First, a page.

A Petal landowner is looking at possibilities for developing the long-vacant 8-acre plot of land between Subway and BancorpSouth on West Central Avenue in Petal, with the idea of building a zero lot line subdivision at that site.
Keith Payne, who along with his father owns that tract of land, came before the Petal Board of Aldermen during last week’s board meeting to get input from board members before proceeding with any work on the plot, which has sat empty for the last several years. A zero lot line subdivision contains structures that come up to – or very near – the property line, such as rowhouses, garden homes, patio homes and townhomes.
“That little area should have been developed 20 years ago, and it’s just been sitting there,” Payne said. “I just kind of wanted to get with the board to kind of do a zero lot line subdivision there before I spend the money with the engineer and all that to get that drawn out – I just wanted to get with you and make sure you’re okay with it.
“It’s infrastructured for 276 units now, but if it’s zero lot line townhouses, it’s only going to be maybe 20 or 30 houses in there instead of apartments. It would be kind of a close-knit subdivision there, and then in front I was going to put commercial businesses. I wish Walmart would have been the one that bought it from us, but … Walmart backed out of it.”
Under Payne’s proposal, the homes would offer a minimum of 1,400 square feet each, with a garden home design.
“I’m kind of mirroring it off of some zero lot line houses in Canebrake, and there’s some in Oak Grove,” Payne said. “In the front, people would be able to walk, and you’d pull your car in the back.
“And then we’d try to get something up front for commercial, pretty close to the grocery stores. I did have a big grocery chain also wanting to come there, and they actually did come here, but they didn’t go into that location.”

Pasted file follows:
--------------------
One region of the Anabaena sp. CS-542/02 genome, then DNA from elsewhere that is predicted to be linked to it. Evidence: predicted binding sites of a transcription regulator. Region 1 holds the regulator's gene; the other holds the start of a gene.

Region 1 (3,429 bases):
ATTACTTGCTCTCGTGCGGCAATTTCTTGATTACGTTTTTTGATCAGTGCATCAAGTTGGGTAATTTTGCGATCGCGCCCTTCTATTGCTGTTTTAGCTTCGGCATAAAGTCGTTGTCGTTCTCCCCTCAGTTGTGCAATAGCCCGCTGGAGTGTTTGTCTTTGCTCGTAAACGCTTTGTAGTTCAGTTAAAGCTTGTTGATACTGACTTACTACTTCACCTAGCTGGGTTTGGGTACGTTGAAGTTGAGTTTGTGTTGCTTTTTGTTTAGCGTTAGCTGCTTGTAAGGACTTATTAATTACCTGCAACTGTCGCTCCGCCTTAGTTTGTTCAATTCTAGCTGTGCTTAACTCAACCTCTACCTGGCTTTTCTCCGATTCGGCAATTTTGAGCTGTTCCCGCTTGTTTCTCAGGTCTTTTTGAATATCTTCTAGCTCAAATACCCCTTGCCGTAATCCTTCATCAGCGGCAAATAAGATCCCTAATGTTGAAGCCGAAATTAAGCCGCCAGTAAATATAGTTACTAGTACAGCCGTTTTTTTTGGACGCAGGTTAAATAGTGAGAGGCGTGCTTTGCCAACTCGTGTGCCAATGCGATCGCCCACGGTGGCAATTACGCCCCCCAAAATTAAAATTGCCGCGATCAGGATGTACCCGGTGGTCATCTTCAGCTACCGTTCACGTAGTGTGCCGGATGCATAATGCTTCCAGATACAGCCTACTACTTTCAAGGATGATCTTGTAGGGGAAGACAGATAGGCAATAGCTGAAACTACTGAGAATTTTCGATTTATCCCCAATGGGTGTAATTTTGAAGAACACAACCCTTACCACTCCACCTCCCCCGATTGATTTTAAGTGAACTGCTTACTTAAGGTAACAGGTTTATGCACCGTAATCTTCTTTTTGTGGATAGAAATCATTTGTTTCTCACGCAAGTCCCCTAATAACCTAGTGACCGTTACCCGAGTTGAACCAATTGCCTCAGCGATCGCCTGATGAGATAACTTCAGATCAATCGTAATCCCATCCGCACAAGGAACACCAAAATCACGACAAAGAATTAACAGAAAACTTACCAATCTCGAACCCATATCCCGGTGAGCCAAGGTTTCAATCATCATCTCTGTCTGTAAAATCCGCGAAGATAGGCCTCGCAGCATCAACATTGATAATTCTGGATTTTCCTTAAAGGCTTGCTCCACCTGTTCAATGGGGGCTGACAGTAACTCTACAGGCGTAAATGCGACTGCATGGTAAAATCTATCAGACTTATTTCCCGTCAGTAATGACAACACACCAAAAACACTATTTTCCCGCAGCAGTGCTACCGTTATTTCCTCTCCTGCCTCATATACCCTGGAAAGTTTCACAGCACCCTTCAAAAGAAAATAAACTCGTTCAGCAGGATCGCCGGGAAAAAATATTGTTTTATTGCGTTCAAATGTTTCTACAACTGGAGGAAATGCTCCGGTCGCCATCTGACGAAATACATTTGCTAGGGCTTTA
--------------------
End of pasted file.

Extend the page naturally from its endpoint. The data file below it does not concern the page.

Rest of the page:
Mayor Hal Marx said he would love to see Petal get a project similar to The District at Midtown, the mixed-used development across from the University of Southern Mississippi that offers retail, restaurant and living units.
“They have those shops there, and you could even do a mixture of some housing or whatever there,” Marx told Payne. “That’d be great, but of course it’s your property, and you’ve got to do what you think you’ve got to do. We just need to make sure it’s going to be something that’s beneficial to the city, because it is in the heart of downtown.”
Ward 6 Alderman Craig Bullock said he also would like to see development at that site, as long as it fit with the neighborhood and the city.
“Certainly, we can’t guarantee you here that you would just have a blank slate to kind of do whatever,” he said. “But I think everybody would be certainly in favor of developing that for the betterment of the city.”
Marx said the downtown area does need attractions to keep people coming to that part of the city, noting a mixed-use development would help draw residents and businesses to that stretch.
“It’s been very hard – we’ve tried a lot of different things,” he said. “People like to get on social media and talk about why we don’t do this and that.
“Look, we’ve tried – we’ve tried a lot of things, but we can’t make people make an investment into an area. It takes people who are willing to put their money into it – take a gamble, take a risk. So I think we’d all be open to seeing what you’d come up with and help you in any way we can.”
Payne will now meet with individual aldermen and Building Department director Amy Heath to toss around ideas for the lot.
“Let’s talk more specific about what can be done there, and get the ball rolling on that,” Marx said. “But I think we’re all in favor of seeing what’s possible.”